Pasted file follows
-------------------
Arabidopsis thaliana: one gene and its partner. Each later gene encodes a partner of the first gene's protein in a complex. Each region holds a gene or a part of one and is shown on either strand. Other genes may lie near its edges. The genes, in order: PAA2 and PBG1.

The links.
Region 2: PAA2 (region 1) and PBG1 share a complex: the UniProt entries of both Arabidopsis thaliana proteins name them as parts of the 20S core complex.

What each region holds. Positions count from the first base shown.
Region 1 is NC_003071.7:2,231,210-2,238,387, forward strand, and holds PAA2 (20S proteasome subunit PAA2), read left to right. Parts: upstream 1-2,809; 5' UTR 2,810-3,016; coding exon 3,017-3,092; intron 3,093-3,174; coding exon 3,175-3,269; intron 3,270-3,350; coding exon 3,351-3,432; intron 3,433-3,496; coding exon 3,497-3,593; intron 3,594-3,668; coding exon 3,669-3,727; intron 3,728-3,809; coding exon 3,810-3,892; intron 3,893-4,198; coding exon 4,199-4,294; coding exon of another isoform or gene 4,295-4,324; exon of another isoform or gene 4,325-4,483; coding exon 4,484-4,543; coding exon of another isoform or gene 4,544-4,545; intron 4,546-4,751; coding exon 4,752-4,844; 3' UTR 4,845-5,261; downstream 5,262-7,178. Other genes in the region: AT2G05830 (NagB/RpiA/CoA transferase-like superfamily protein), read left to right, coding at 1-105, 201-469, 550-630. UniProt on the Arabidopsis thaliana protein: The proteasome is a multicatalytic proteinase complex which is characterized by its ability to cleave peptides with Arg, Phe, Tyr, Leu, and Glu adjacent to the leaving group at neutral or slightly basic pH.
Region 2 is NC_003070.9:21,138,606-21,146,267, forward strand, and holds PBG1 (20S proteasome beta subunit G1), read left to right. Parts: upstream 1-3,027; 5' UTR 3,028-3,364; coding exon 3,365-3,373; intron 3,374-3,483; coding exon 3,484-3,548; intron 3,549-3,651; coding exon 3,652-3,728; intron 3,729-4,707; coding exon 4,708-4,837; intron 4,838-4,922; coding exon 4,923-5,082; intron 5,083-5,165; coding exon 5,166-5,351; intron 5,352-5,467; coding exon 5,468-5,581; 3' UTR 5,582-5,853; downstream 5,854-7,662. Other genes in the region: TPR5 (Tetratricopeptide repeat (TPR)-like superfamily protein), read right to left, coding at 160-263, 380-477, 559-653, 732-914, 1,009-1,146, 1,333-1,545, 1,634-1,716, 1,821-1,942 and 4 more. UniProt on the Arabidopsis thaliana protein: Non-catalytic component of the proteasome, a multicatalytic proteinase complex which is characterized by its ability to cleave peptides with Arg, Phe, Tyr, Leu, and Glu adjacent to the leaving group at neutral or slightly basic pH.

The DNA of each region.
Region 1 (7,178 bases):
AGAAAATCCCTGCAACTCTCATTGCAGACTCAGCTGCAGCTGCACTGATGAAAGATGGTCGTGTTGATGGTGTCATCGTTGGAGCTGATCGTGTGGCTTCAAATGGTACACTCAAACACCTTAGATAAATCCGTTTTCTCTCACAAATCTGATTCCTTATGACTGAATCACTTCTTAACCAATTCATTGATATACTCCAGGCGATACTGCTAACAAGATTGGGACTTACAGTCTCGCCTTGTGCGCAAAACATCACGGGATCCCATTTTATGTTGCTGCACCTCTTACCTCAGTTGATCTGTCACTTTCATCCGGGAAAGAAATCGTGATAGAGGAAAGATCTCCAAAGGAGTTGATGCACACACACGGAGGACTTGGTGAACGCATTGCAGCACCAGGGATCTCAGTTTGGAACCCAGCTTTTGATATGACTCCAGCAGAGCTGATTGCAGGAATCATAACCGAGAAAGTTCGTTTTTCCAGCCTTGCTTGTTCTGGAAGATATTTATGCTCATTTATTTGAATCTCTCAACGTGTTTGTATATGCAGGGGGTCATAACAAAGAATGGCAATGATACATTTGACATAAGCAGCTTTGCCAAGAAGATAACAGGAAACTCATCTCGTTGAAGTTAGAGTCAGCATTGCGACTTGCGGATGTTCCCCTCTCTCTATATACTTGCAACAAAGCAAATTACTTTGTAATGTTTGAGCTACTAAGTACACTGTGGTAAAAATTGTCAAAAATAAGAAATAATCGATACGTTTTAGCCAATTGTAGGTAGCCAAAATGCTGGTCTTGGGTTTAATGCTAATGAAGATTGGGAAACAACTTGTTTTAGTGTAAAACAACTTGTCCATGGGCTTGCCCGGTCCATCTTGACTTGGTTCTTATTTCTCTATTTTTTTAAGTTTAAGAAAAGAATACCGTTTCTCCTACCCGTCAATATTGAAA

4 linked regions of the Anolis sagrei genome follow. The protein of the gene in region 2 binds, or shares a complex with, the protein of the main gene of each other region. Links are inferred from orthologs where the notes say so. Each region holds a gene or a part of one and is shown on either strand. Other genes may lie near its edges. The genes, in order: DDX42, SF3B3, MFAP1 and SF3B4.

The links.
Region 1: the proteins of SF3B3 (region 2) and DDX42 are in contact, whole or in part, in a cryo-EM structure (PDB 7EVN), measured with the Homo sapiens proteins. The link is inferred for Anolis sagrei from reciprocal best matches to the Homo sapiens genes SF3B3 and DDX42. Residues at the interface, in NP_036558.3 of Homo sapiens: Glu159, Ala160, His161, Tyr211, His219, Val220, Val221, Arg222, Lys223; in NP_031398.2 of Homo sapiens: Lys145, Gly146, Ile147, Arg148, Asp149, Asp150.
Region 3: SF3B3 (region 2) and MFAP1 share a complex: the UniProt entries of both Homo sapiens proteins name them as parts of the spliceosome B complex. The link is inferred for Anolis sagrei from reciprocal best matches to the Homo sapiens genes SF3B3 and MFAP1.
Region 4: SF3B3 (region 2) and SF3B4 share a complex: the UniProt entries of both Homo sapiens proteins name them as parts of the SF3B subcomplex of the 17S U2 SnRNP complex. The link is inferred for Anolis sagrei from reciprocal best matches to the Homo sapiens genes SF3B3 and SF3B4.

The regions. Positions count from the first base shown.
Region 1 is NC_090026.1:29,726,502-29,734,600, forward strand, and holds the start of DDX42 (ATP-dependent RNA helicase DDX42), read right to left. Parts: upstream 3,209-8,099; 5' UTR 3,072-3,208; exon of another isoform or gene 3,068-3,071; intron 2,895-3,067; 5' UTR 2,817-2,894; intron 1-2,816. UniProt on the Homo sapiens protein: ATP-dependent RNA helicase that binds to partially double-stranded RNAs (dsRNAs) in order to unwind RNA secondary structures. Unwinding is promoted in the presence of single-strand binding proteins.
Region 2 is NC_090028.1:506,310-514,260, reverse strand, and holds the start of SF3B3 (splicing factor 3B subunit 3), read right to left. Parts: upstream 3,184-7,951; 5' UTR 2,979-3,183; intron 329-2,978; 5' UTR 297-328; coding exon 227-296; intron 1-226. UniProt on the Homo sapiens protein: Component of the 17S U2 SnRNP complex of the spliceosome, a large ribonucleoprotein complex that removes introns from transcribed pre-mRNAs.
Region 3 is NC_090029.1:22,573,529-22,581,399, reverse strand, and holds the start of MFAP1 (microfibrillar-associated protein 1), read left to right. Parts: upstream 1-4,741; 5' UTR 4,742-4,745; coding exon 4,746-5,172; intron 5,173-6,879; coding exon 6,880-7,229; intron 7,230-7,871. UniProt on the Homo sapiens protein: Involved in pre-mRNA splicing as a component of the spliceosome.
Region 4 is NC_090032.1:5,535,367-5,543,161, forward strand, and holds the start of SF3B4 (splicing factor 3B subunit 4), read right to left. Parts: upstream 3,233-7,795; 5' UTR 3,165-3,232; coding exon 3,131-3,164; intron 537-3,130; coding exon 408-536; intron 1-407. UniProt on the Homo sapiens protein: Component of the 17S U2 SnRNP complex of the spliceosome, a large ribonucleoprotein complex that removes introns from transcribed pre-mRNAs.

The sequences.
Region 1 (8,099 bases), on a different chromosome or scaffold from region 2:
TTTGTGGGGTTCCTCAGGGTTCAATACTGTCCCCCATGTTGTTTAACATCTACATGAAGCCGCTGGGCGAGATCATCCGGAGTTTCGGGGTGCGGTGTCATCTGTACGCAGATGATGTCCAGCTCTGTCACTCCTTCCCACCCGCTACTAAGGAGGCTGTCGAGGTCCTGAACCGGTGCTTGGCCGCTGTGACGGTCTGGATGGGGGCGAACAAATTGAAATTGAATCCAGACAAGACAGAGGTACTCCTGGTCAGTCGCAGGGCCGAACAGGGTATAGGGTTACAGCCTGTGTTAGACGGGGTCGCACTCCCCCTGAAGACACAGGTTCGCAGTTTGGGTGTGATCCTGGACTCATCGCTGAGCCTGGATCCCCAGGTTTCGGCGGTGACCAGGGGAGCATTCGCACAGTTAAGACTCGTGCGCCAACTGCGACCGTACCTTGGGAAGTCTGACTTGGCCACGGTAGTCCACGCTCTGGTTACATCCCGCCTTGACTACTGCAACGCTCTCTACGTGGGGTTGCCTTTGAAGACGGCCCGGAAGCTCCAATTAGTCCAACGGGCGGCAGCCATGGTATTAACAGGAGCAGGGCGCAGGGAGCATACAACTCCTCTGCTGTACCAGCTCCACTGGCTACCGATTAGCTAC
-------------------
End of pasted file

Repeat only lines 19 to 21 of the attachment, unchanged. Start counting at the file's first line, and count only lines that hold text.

Region 4 is NC_090032.1:5,535,367-5,543,161, forward strand, and holds the start of SF3B4 (splicing factor 3B subunit 4), read right to left. Parts: upstream 3,233-7,795; 5' UTR 3,165-3,232; coding exon 3,131-3,164; intron 537-3,130; coding exon 408-536; intron 1-407. UniProt on the Homo sapiens protein: Component of the 17S U2 SnRNP complex of the spliceosome, a large ribonucleoprotein complex that removes introns from transcribed pre-mRNAs.

The sequences.
Region 1 (8,099 bases), on a different chromosome or scaffold from region 2: